Inspired by the menagerie of ad-smothered games, someone took it upon himself to go, "By gad - we should make ad games for advertisers!" This dangerous stream of thought yielded the PROMO Marketer's Challenge, a drably-coloured trivia challenge on the ad industry -- complete, of course, with ads.
The purpose of the game is to get talk out about PROMO magazine, which covers promotions and integrated marketing and is prepping for a relaunch. Redesign teasers are interspersed not-so-subtly throughout; in fact, we've played enough times to merit a free subscription CPM-wise. Are you listening, PROMO? Your SPREADS are engraved behind our EYELIDS.
We dig this new effort by Xerox to get relevant again. Leaping headfirst into Web 2.0, they launch Frugal Color, which encourages "[putting] the fun back into fundamental fiscal responsibility!" It also lends some wise advice -- you don't need to spend money to make money, you just need to look like you do.
To somehow illustrate that, Frugal Color includes a virtual goat, a diversion maker and an acronymator. Weird viral would-be's a la Office Space and The Office are also located at Extreme Offices. The video is so damn funny we watched it three times to get the full effect. (It is one of those nights.)
We were lollygagging on MySpace because apparently we never have anything better to do (this is our second mention this evening) when a funny Citibank ad caught our eye.
To promote its student-targeted credit cards Citi's got this weird campaign with haphazardly drawn college students. In the one we saw, the head of an oft-complimented girl expands until she floats away like a balloon.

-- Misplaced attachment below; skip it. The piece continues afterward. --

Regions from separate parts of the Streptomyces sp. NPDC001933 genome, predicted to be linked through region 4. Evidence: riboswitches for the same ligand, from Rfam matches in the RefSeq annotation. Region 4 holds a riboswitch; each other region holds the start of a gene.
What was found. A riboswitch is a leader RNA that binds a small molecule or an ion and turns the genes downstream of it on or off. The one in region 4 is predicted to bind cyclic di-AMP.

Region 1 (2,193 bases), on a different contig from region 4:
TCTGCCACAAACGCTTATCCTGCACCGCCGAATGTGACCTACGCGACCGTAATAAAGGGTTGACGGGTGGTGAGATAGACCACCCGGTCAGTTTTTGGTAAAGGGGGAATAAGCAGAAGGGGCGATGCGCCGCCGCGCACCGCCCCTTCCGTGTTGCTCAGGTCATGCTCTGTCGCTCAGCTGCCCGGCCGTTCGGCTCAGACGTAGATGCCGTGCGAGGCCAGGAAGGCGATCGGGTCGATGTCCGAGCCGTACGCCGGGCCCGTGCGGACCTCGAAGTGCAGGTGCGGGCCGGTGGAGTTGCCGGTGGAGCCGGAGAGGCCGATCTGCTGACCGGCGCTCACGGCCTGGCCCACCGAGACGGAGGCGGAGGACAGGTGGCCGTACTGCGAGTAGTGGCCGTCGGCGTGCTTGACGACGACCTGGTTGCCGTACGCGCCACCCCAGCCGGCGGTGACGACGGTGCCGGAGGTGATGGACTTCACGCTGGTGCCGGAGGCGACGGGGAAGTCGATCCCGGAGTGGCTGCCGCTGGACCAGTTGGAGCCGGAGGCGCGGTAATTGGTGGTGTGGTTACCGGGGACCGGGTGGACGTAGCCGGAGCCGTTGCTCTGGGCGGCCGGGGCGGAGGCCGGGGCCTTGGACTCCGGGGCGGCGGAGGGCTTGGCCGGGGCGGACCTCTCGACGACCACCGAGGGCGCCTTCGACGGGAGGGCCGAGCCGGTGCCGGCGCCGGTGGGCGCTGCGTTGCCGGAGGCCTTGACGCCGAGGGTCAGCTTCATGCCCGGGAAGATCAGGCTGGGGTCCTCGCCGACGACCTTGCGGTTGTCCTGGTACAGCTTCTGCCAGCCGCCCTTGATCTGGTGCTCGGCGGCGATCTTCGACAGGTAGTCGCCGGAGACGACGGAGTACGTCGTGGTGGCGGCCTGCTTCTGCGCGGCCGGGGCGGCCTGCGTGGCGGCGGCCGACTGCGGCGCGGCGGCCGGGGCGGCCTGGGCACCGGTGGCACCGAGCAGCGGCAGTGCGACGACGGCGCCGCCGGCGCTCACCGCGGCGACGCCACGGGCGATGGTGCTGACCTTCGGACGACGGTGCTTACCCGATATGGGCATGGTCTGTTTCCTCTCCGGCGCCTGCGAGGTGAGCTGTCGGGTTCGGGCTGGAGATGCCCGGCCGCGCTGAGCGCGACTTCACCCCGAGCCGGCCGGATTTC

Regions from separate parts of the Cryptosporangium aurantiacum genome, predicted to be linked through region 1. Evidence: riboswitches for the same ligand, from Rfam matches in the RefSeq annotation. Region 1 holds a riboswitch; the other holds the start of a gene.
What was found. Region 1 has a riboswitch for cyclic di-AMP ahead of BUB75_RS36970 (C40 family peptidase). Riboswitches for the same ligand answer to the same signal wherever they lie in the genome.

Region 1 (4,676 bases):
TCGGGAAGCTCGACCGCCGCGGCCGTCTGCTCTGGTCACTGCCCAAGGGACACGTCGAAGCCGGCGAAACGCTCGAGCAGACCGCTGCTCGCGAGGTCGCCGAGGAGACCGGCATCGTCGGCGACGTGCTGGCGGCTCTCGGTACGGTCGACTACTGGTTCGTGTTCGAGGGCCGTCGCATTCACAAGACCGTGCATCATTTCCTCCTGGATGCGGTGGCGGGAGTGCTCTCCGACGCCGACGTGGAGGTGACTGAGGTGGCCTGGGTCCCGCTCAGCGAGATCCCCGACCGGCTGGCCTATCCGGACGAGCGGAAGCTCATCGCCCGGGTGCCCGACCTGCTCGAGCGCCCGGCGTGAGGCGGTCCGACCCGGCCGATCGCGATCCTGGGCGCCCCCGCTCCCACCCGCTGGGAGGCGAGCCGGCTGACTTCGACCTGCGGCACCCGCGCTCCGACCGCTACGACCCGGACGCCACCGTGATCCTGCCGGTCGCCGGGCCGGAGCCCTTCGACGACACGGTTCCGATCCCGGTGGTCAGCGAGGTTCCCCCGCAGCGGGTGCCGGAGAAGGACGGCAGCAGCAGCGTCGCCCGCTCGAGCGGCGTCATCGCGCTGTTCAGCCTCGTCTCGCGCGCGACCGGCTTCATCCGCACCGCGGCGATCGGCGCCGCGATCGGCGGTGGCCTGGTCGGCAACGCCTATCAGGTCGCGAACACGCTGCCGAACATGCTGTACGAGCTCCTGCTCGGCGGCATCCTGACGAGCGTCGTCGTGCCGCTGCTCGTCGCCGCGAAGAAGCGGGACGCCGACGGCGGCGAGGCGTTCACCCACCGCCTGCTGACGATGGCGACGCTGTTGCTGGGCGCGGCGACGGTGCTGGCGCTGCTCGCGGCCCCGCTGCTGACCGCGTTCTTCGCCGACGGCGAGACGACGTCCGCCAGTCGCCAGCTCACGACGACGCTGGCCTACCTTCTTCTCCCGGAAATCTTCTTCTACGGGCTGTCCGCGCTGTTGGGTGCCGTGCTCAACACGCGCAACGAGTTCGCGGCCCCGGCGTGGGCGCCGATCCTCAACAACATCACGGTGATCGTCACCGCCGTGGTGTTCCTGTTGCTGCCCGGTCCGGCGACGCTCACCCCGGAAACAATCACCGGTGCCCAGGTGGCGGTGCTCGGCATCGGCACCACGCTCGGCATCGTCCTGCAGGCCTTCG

The co-ed courting credit cards include Citi Bronze (for Jet Setters), Citi Dividend Platinum (for the Cash Fan) and the Citi MTVU card (for the Rewards Junkie).
We love little characterizations like that. What better way to sniggle us into a frightening APR than to give each one a personality? If we weren't debating Jet Setters or Rewards Junkies we'd probably still be on Rachel or Monica.
Nothing brings people together like the promise of intoxication. Leveraging its ongoing love affair with Anheuser-Busch, MingleNow launches Clink, an "innovative new social networking promotion" where trend-setting adults can upload pictures of themselves enjoying beer.
"Supporting this niche social media outlet where people actively engage in sharing stories and images reinforces the honesty and authenticity of socializing over a beer," says EVP Bob Lachky for the global industry development sector of Anheuser-Busch.
Vancouver agency smashLAB has launched Design Can Change, an initiative that urges designers to become aware of the affect they have on the environment. On his blog, Eric Karjaluoto offers some stunning numbers, writing, "...if you are a member of the AIGA, you take part in purchasing or specifying over $9 billion of printing and paper per year. At the risk of sounding obtuse, I have to say, 'That's a lot.' Let me give you another number: 81 million tons. That's the amount of paper waste you and I helped generate over the past year. How about this one? More than a million. That's how many species are expected to be at risk of extinction by 2,050 as a result of global warming. Another? $11 billion. That's the average cost of climate-related disasters in Europe during the 80s and 90s."